The next micro-nutrient of such great importance is potassium itself. Potassium is an essential mineral found mainly in the intracellular fluid; a small amount occurs in the extra-cellular fluid. Potassium constitutes 5 percent of the total mineral content of the body. Potassium and sodium help regulate water balance within the body; that is, they help regulate the distribution of fluids on either side of the cell walls. As we hinted at, it is part of the potassium (K+) / Sodium (Na+) ATPase pump of supplying energy. It does this by changing the electric potential of a membrane forcing an action, such as for example a muscle contraction. Its called the action potential and it does this by letting K flow out of the cell and Na into the cell and when the desired potential is reached, it uses ATP to reverse the effect. To get an optimal effect here you need twice as much potassium as Sodium. Unfortunately we athletes use a lot of potassium and our diet is too rich in sodium. So we need more potassium. The best way for me to get more of it is by eating a banana in between, they are very high in potassium. But citrus fruits, leafy vegetables, fish and unprocessed meats supply a good source of potassium as well. If you supplement any mineral religiously it should be potassium.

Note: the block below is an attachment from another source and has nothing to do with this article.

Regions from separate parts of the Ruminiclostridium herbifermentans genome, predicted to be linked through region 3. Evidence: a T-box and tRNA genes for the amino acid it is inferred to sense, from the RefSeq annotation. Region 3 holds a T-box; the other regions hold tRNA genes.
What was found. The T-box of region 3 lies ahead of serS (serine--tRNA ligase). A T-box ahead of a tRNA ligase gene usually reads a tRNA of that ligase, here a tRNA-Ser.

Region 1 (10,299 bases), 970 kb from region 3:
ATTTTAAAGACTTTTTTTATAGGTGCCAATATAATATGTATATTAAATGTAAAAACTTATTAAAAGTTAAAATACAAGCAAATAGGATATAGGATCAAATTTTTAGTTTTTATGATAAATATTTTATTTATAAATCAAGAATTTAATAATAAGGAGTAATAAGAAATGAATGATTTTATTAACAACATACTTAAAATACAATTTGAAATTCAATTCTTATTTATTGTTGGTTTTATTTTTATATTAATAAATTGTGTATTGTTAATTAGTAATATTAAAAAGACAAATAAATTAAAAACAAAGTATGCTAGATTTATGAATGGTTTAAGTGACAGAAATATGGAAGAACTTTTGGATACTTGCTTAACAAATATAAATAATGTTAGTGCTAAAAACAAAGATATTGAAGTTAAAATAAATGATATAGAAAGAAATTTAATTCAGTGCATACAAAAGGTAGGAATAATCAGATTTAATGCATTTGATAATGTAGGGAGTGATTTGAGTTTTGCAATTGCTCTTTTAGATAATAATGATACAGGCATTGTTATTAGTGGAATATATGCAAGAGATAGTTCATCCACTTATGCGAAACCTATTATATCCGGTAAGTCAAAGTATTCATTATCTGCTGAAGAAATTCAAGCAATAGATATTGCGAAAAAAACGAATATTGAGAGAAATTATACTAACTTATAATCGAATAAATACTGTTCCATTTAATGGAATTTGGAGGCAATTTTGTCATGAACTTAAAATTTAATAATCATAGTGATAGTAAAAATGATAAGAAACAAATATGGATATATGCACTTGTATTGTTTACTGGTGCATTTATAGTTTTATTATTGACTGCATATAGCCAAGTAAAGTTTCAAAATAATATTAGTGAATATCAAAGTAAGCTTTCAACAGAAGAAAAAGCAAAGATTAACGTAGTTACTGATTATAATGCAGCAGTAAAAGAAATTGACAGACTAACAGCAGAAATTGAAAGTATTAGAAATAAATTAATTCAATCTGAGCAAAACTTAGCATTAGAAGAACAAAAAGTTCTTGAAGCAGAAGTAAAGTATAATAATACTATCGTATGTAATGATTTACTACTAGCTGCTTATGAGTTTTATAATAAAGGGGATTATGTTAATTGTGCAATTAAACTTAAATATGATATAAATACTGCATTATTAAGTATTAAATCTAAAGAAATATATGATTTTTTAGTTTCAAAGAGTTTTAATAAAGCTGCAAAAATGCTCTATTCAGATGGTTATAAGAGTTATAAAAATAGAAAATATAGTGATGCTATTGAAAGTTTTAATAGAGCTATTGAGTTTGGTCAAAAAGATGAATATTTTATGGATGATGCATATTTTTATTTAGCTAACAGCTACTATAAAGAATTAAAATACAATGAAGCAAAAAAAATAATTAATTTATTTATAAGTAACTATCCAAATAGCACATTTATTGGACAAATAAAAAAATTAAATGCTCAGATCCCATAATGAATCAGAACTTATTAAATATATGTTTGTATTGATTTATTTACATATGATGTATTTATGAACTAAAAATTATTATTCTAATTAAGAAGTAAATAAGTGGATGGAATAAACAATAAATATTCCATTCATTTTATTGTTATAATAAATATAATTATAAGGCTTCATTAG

Iron rarely needs to be supplemented, except in women who are having their period. You don’t need much and it stores very well in the body. Very high levels can be toxic. If you feel you are deficient in Iron, and it does happen (symptoms usually depression and lack of energy, looking pale), you can increase dietary intake by eating more chocolate. Preferably the dark kind. Cacao beans are without a doubt the richest source of iron, about twice as high as the other options with less calories : spinach and broccoli.